ABSTRACT: There are 17 human-biting ticks known in Australia. The bites of Ixodes holocyclus, Ornithodoros capensis, and Ornithodoros gurneyi can cause paralysis, inflammation, and severe local and systemic reactions in humans, respectively. Six ticks, including Amblyomma triguttatum, Bothriocroton hydrosauri, Haemaphysalis novaeguineae, Ixodes cornuatus, Ixodes holocyclus, and Ixodes tasmani may transmit Coxiella burnetii, Rickettsia australis, Rickettsia honei, or Rickettsia honei subsp. marmionii. These bacterial pathogens cause Q fever, Queensland tick typhus (QTT), Flinders Island spotted fever (FISF), and Australian spotted fever (ASF). It is also believed that babesiosis can be transmitted by ticks to humans in Australia. In addition, Argas robertsi, Haemaphysalis bancrofti, Haemaphysalis longicornis, Ixodes hirsti, Rhipicephalus australis, and Rhipicephalus sanguineus ticks may play active roles in transmission of other pathogens that already exist or could potentially be introduced into Australia. These pathogens include Anaplasma spp., Bartonella spp., Burkholderia spp., Francisella spp., Dera Ghazi Khan virus (DGKV), tick-borne encephalitis virus (TBEV), Lake Clarendon virus (LCV), Saumarez Reef virus (SREV), Upolu virus (UPOV), or Vinegar Hill virus (VINHV). It is important to regularly update clinicians' knowledge about tick-borne infections because these bacteria and arboviruses are pathogens of humans that may cause fatal illness. An increase in the incidence of tick-borne infections of human may be observed in the future due to changes in demography, climate change, and increase in travel and shipments and even migratory patterns of birds or other animals. Moreover, the geographical conditions of Australia are favorable for many exotic ticks, which may become endemic to Australia given an opportunity. There are some human pathogens, such as Rickettsia conorii and Rickettsia rickettsii that are not currently present in Australia, but can be transmitted by some human-biting ticks found in Australia, such as Rhipicephalus sanguineus, if they enter and establish in this country. Despite these threats, our knowledge of Australian ticks and tick-borne diseases is in its infancy.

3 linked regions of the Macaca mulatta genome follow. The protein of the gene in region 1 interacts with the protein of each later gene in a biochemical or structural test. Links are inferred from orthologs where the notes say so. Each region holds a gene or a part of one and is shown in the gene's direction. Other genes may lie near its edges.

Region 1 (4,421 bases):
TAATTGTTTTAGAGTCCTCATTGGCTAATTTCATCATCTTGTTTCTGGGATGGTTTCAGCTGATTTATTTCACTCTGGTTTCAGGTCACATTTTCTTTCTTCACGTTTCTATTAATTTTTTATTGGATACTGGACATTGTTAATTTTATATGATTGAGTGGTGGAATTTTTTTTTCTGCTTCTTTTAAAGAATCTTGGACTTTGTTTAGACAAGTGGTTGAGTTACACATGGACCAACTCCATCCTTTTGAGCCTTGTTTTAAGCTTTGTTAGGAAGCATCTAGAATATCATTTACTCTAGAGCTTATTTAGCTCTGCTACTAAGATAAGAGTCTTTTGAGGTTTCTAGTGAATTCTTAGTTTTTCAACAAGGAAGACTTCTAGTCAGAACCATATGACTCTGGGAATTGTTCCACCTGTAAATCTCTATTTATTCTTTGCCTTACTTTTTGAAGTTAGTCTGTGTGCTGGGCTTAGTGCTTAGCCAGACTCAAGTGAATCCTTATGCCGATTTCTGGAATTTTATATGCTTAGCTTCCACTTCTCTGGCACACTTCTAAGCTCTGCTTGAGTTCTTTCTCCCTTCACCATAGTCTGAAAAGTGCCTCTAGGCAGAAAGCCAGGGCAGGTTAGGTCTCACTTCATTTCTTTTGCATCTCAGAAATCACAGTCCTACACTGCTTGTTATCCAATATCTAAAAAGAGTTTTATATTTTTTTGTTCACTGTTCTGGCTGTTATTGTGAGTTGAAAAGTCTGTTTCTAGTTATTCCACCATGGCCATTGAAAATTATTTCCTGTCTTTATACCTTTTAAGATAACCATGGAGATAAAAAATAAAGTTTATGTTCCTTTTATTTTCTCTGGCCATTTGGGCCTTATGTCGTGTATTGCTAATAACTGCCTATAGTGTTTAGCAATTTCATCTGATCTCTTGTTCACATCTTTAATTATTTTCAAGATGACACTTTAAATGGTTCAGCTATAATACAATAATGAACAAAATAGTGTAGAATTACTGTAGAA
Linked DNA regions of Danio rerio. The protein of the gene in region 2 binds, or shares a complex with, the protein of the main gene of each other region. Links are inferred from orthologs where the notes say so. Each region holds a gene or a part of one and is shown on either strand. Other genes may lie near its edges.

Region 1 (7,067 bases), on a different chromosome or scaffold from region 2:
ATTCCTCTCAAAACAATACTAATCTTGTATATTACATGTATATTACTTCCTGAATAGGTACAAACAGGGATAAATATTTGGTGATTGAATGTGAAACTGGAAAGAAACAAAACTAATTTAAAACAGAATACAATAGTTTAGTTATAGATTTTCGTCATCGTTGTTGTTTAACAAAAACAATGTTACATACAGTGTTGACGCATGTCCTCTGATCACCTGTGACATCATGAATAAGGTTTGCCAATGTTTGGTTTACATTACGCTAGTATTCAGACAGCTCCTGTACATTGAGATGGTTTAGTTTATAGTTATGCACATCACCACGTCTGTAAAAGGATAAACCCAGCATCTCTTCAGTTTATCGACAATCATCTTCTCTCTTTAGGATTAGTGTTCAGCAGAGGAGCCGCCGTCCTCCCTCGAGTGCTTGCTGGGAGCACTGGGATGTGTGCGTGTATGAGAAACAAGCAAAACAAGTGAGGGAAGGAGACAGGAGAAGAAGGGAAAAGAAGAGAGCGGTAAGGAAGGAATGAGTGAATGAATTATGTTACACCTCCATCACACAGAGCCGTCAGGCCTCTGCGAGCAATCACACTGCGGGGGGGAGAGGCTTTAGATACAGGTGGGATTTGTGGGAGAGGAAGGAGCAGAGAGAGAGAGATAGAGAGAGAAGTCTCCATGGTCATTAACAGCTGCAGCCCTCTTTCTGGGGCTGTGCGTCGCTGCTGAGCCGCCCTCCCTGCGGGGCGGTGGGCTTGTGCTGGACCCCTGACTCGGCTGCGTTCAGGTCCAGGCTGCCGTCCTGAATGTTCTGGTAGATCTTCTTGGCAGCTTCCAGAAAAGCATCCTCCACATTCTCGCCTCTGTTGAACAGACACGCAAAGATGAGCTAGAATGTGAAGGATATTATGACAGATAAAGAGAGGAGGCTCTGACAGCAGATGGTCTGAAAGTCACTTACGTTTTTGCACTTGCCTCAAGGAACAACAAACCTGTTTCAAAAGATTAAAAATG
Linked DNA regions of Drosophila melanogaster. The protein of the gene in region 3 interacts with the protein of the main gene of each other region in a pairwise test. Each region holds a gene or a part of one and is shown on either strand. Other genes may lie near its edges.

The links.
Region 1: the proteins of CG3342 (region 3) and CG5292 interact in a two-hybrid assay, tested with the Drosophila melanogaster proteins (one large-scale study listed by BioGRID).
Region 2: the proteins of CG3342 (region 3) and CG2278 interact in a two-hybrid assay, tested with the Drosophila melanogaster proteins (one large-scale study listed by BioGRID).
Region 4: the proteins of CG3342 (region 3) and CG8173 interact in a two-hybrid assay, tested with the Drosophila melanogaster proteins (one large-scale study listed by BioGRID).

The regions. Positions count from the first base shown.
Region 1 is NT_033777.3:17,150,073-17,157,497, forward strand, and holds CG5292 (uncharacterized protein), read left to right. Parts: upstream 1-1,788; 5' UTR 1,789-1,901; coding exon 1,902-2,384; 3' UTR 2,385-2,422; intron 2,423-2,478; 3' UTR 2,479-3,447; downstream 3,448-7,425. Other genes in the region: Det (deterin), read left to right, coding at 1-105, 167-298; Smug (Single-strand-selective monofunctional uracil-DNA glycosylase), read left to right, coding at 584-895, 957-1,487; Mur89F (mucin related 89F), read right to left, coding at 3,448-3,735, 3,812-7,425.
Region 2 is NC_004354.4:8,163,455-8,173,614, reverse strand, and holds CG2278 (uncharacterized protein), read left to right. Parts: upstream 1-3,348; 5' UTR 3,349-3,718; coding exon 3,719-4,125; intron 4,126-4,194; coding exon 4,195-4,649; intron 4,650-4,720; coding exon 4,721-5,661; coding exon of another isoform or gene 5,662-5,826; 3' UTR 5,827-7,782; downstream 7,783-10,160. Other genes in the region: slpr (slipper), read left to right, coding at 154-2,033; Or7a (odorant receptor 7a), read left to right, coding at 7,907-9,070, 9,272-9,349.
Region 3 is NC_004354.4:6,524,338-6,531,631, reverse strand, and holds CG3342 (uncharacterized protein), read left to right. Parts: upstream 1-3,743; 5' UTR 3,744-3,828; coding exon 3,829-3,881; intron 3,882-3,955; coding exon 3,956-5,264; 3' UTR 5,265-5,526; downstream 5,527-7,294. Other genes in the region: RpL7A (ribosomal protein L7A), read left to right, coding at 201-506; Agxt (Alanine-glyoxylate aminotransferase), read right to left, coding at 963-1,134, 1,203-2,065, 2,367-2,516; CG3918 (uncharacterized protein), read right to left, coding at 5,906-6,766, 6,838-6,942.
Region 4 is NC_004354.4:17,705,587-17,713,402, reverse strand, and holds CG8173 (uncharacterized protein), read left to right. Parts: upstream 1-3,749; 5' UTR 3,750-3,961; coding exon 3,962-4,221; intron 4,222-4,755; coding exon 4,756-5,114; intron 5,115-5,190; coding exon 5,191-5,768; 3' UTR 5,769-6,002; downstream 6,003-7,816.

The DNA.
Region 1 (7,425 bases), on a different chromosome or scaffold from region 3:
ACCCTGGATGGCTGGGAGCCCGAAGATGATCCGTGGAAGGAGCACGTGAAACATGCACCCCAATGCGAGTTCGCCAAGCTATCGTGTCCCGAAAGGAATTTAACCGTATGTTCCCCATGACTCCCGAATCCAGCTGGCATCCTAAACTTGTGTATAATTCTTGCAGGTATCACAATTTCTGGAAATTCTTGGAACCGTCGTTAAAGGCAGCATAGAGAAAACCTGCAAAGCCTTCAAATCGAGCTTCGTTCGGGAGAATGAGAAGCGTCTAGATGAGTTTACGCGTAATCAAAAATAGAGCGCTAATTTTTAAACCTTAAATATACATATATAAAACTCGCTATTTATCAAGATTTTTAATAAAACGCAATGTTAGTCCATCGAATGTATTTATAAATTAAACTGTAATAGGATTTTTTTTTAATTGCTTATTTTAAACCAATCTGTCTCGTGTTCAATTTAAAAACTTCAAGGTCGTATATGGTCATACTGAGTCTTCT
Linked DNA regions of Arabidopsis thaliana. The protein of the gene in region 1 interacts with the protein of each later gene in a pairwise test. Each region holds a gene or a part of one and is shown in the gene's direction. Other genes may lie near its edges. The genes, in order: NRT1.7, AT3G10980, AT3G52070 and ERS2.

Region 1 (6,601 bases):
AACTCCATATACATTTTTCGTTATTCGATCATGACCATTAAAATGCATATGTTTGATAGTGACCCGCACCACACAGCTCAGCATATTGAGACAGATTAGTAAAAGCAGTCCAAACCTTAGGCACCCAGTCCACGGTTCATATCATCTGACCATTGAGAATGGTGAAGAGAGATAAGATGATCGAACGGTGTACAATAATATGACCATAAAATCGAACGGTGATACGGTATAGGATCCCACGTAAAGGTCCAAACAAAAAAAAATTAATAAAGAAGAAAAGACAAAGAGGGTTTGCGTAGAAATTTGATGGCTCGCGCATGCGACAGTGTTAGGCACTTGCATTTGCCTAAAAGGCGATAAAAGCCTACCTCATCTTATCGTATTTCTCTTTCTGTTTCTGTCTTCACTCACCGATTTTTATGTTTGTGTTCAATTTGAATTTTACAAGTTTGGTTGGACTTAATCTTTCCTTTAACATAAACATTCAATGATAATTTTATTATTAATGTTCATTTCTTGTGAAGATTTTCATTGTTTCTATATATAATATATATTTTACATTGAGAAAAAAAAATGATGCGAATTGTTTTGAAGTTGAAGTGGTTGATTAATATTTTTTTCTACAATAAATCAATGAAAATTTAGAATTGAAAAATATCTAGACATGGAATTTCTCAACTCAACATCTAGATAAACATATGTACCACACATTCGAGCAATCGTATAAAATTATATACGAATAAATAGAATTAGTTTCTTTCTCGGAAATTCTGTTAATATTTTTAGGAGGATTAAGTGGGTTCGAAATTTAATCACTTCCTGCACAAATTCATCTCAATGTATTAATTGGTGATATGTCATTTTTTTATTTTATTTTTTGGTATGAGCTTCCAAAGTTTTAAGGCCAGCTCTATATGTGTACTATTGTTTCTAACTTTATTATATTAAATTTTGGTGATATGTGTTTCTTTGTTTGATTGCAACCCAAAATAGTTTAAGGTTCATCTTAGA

Project description:BACKGROUND:Apicomplexan tick-borne pathogens that cause disease in companion animals include species of Babesia Starcovici, 1893, Cytauxzoon Neitz & Thomas, 1948, Hepatozoon Miller, 1908 and Theileria Bettencourt, Franca & Borges, 1907. The only apicomplexan tick-borne disease of companion animals that is known to occur in Australia is babesiosis, caused by Babesia canis vogeli Reichenow, 1937 and Babesia gibsoni Patton, 1910. However, no molecular investigations have widely investigated members of Apicomplexa Levine, 1980 in Australian ticks that parasitise dogs, cats or horses, until this present investigation. RESULTS:Ticks (n = 711) removed from dogs (n = 498), cats (n = 139) and horses (n = 74) throughout Australia were screened for piroplasms and Hepatozoon spp. using conventional PCR and Sanger sequencing. The tick-borne pathogen B. vogeli was identified in two Rhipicephalus sanguineus Latreille ticks from dogs residing in the Northern Territory and Queensland (QLD). Theileria orientalis Yakimov & Sudachenkov, 1931 genotype Ikeda was detected in three Haemaphysalis longicornis Neumann ticks from dogs in New South Wales. Unexpectedly, the exotic tick-borne pathogen Hepatozoon canis James, 1905 was identified in an Ixodes holocyclus Neumann tick from a dog in QLD. Eight novel piroplasm and Hepatozoon species were identified and described in native ticks and named as follows: Babesia lohae n. sp., Babesia mackerrasorum n. sp., Hepatozoon banethi n. sp., Hepatozoon ewingi n. sp., Theileria apogeana n. sp., Theileria palmeri n. sp., Theileria paparinii n. sp. and Theileria worthingtonorum n. sp. Additionally, a novel cf. Sarcocystidae sp. sequence was obtained from Ixodes tasmani Neumann but could not be confidently identified at the genus level. CONCLUSIONS:Novel species of parasites in ticks represent an unknown threat to the health of companion animals that are bitten by these native tick species. The vector potential of Australian ticks for the newly discovered apicomplexans needs to be assessed, and further clinical and molecular investigations of these parasites, particularly in blood samples from dogs, cats and horses, is required to determine their potential for pathogenicity.